Directed by Jay Bulger & Joshua Shelov
The past few years of Penn State football have not been the best in their illustrious history. Marred by the controversy over former defensive coordinator Jerry Sandusky’s sexual assault cases, the program forced out one of the most celebrated coaches in the history of the game, Joe Paterno, lost scholarships from the NCAA, and entered into the once unknown world of college football mediocrity. Ironic for a school who’s chant is “We are”, as in “We are Penn State”, as in we stand together, united as brothers and sisters. In a controversy spanning several decades, with administrators, coaches and players allowing Sandusky’s predatory actions continue by doing nothing, no one seemed to stand up to say, “We are”. But for Penn State, the origin of this beloved chant is much greater than the scar of the past decades of Penn State football.
In 1948, Wally Triplett was a star football player for Penn State at a time when many others didn’t see him as such. Triplett is a black man, and at the time, racism was rampant still, especially in the south. So when Penn State was set to face off against Southern Methodist, located in Dallas, Texas, the SMU team requested that Triplett not play because he is black. In response, the Penn State football team rallied behind Triplett and proclaimed, “We are Penn State”. You play all of us, or none of us. This brave move of unity bonded the team together with Triplett, and the community together with its football team. Having never known of the origin of this chant, it came as a great surprise that 60 years ago a group of young men bonded together to speak up and do what was right, while today, so many turned a blind eye to the wrongs going on at the university.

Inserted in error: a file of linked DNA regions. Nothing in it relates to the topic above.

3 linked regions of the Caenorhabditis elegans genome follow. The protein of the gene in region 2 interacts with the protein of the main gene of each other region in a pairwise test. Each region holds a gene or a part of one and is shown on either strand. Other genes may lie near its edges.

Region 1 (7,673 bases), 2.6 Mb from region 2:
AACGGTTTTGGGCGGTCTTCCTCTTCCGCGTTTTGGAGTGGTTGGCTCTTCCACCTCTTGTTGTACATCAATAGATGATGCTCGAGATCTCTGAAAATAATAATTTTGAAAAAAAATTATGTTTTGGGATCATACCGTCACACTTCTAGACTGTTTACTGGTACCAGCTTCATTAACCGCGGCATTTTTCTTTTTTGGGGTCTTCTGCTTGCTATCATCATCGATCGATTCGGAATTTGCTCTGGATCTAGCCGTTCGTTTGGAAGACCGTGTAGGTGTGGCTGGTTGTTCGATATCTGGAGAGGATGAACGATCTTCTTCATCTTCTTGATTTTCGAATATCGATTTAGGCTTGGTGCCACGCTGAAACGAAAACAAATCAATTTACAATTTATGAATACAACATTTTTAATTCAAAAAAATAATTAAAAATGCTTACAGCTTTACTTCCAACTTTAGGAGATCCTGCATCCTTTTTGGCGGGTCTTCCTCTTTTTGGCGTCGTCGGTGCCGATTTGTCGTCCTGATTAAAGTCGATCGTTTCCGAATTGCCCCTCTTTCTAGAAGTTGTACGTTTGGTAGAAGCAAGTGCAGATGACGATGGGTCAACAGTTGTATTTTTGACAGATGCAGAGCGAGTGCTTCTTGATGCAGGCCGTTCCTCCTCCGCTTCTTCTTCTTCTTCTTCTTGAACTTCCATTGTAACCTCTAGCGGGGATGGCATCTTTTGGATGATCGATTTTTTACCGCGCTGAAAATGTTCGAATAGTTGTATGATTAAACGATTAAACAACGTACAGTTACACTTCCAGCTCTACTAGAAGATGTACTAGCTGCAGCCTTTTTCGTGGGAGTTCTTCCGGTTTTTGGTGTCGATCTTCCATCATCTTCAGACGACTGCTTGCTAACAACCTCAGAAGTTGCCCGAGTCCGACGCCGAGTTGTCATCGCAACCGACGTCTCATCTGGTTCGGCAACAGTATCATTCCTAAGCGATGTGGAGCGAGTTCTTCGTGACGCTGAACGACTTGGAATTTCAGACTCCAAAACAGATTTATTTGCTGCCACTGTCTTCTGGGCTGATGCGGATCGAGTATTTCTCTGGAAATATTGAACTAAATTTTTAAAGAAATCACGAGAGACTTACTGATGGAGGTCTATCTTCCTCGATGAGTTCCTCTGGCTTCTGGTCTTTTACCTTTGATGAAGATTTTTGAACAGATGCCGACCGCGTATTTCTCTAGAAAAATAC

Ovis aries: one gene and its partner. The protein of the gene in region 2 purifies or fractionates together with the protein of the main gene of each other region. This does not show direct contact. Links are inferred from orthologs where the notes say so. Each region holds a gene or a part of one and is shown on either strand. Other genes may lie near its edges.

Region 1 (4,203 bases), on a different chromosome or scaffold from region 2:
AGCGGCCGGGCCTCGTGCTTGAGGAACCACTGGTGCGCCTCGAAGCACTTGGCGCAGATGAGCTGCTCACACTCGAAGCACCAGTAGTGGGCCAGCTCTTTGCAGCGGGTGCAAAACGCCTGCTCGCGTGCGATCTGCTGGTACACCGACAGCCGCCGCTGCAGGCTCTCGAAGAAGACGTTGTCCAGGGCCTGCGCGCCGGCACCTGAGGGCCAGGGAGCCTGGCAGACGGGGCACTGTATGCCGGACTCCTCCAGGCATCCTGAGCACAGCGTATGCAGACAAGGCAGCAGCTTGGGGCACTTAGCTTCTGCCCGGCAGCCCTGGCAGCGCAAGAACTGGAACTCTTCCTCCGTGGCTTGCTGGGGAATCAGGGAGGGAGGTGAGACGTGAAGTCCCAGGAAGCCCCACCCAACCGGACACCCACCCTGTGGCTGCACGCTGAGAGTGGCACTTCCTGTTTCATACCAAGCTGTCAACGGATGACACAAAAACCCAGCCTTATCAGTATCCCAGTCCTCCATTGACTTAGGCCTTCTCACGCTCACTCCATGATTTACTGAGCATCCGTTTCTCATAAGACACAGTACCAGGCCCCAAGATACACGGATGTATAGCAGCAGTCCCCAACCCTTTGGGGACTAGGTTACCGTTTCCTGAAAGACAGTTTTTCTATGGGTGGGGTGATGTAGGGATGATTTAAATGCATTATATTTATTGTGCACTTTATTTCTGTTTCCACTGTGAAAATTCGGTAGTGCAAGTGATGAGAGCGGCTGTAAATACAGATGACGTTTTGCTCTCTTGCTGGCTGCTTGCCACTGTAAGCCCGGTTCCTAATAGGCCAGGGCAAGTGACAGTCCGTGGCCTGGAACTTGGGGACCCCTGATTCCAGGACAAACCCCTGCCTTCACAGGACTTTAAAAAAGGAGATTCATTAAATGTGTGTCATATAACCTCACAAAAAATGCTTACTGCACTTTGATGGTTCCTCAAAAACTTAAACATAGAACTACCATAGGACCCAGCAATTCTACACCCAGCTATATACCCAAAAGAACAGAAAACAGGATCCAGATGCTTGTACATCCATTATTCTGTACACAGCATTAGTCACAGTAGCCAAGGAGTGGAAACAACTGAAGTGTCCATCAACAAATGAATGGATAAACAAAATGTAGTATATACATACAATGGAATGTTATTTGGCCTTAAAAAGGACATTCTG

With this in mind, it would be entirely too easy to judge Penn State as a whole for its past transgressions, especially those surrounding Jerry Sandusky and Joe Paterno. However, we can all make a difference, and grouping an entire community and university under the same banner would be incorrect, especially as the spirit of “We are” is as prevalent today as it was when the football team coined the chant in 1948. Penn State is a university in healing. As fellow college football fans, and just fellow human beings, it should be on us to help support them through the process, and not to make things worse. The victims of Jerry Sandusky, and the wrong doing that went on at Penn State will not soon be forgotten. It shouldn’t be. But Penn State must carry on more diligently, and continue to hold dear it’s well known chant. We are.